Tuesday, September 15, 2009

(77) The Last Song by Nicholas Sparks


Well. It is official. Nicholas Sparks has just joined the ranks of Jodi Picoult for me. I am done. No more.

Nicholas Sparks is writing for the kleenex companies. His stories are sappy & predictable. I didn't even read his last book because it had no appeal to me whatsoever. The Last Song at least looked like a promising story. I even read somewhere that the movie started production earlier this summer with Miley Cyrus cast as Ronnie. I may see the movie when it hits HBO, but I will not pay money to see the movie.

Seventeen year old Ronnie & her younger brother, Jonah are less than thrilled at spending the summer with their estranged father along the beaches of North Carolina. It has been three years since Ronnie has even spoken to her father. She has never forgiven him for leaving them all those years ago.

Within moments of arriving at her dad's, Ronnie finds herself becoming involved with the "wrong" kind of kids. She also meets the right kind of kid. The right kind of guy to be specific. As the summer goes on, Ronnie starts to mend her relationship with her father and learns a few things about life. When the summer comes to an end, Ronnie learns some devastating news. Will she be able to do the right thing?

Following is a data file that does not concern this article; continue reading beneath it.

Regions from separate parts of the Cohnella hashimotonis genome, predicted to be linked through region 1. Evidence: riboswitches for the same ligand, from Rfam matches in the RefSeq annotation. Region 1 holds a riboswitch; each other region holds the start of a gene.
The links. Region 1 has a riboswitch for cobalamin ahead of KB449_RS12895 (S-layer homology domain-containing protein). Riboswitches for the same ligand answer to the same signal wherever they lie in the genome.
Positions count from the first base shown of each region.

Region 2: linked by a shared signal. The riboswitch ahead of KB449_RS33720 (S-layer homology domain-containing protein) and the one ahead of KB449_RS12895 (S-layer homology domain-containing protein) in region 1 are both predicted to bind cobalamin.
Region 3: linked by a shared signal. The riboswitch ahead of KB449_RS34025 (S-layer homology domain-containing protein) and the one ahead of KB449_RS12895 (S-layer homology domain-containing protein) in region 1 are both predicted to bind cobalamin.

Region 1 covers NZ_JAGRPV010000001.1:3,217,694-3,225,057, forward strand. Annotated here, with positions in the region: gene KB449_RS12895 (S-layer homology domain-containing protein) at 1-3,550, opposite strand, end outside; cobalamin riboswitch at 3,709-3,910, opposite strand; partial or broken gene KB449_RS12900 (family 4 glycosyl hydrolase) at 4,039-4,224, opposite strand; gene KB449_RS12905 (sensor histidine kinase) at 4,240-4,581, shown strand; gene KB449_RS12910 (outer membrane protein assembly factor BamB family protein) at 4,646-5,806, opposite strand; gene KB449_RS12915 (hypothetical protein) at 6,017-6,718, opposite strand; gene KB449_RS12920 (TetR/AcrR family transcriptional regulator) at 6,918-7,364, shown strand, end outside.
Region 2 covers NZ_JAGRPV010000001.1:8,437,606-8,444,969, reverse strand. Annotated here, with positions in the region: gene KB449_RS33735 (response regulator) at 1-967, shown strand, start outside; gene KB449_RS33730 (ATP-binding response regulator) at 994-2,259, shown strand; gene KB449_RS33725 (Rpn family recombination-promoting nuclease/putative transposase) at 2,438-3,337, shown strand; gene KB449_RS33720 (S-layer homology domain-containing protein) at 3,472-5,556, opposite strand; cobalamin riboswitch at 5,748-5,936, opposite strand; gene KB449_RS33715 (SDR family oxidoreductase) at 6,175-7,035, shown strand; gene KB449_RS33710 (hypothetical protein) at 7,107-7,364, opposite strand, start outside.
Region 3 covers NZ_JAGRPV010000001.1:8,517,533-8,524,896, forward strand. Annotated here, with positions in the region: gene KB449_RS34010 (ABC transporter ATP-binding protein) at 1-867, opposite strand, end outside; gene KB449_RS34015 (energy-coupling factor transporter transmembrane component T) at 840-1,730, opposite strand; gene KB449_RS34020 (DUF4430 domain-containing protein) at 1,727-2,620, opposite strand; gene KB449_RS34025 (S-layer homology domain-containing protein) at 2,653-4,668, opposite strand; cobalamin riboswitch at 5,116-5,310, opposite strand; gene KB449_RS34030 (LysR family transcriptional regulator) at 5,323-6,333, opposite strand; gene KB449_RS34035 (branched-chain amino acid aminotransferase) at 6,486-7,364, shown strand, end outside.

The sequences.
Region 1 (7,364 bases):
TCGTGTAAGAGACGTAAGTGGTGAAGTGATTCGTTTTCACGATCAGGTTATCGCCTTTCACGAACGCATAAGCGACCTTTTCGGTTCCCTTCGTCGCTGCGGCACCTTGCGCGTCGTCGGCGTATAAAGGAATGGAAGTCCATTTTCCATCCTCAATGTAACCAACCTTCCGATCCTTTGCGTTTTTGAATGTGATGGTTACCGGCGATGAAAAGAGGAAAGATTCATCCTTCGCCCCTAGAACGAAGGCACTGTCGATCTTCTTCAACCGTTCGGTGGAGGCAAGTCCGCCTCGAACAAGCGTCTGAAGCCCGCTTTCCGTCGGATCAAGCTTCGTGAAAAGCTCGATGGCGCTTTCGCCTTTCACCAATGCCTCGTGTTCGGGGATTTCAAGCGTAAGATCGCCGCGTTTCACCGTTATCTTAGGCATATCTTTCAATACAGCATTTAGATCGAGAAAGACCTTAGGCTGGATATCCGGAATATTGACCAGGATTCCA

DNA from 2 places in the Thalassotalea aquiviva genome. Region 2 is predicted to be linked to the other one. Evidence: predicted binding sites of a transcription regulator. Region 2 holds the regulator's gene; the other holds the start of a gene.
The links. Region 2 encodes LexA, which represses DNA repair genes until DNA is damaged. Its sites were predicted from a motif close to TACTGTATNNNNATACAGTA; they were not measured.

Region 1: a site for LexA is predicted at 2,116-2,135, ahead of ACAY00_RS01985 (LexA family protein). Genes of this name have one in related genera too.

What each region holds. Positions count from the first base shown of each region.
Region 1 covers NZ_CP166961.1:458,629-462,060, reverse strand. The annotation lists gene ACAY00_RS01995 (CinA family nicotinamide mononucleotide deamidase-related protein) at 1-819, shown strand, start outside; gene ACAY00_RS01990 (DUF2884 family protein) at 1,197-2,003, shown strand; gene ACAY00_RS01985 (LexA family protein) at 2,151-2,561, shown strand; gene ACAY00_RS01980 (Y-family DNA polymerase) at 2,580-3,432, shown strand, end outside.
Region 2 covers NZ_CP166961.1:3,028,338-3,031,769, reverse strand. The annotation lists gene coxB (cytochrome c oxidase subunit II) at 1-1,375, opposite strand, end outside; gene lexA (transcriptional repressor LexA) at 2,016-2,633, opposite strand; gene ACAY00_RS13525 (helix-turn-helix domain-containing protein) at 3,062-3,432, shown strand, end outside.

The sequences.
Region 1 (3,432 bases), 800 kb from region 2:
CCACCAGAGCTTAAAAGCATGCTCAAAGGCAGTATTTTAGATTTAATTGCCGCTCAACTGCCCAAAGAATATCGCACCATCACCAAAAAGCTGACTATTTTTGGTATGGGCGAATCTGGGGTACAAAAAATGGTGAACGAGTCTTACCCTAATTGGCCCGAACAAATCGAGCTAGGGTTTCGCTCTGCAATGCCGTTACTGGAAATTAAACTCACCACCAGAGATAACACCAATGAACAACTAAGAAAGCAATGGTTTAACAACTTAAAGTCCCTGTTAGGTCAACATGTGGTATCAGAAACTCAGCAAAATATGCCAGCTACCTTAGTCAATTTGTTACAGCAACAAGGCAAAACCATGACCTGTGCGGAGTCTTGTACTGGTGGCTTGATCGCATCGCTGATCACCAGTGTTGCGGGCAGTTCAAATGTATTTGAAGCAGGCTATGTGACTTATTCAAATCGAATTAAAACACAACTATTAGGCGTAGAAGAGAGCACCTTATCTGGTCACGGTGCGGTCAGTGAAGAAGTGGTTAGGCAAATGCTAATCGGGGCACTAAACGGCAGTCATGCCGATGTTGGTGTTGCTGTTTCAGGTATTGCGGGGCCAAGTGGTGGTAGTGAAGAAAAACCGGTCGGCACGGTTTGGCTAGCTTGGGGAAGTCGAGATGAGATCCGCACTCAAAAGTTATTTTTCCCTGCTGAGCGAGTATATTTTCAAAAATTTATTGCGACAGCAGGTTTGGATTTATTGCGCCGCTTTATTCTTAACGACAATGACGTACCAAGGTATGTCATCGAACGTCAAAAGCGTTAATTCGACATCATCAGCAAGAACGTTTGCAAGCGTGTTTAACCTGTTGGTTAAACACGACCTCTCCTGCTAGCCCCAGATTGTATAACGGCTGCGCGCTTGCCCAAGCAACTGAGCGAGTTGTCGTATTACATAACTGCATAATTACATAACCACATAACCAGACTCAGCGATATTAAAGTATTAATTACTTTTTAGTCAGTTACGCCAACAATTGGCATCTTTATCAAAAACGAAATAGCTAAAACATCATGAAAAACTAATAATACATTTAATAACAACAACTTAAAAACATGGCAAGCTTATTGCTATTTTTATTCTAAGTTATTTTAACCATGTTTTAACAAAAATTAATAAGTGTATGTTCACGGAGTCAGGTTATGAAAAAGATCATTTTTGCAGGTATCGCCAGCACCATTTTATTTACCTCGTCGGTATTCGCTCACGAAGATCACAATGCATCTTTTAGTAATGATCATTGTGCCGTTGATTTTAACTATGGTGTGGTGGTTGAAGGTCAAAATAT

Predictable. So very predictable. It was in the early chapters when I made a guess at the ending. And what do you know, I was right. Nicholas Sparks is the master manipulator when it comes to his books. He writes for the hankies. It is old. It is predictable. And I am done.

4 comments:

mountainsofbooks said...

But was it worth reading? I haven't read a Nicholas Sparks book in awhile. I've been thinking about picking one up.

Charlotte's Web of Books said...

You know what, no it really isn't worth reading. If you want to read one of his books, try The Choice. It was the least suckiest in a while.

Mimi said...

What I hate about his books is that they are cheesy and I still end up crying like a baby at the end of them. What's with that?

Someone once described him as a literary Thomas Kincaide, and I totally agree they share space on the sapometer.

Kristy said...

Thank you for reaffirming what I have thought about Nicholas Sparks for a long time. As for Miley Cyrus being castas the main in the movie...oh puhleeze...the cheese factor just increased exponentially (as if it/he could get any cheesier). I love this blog. Keep up the good work

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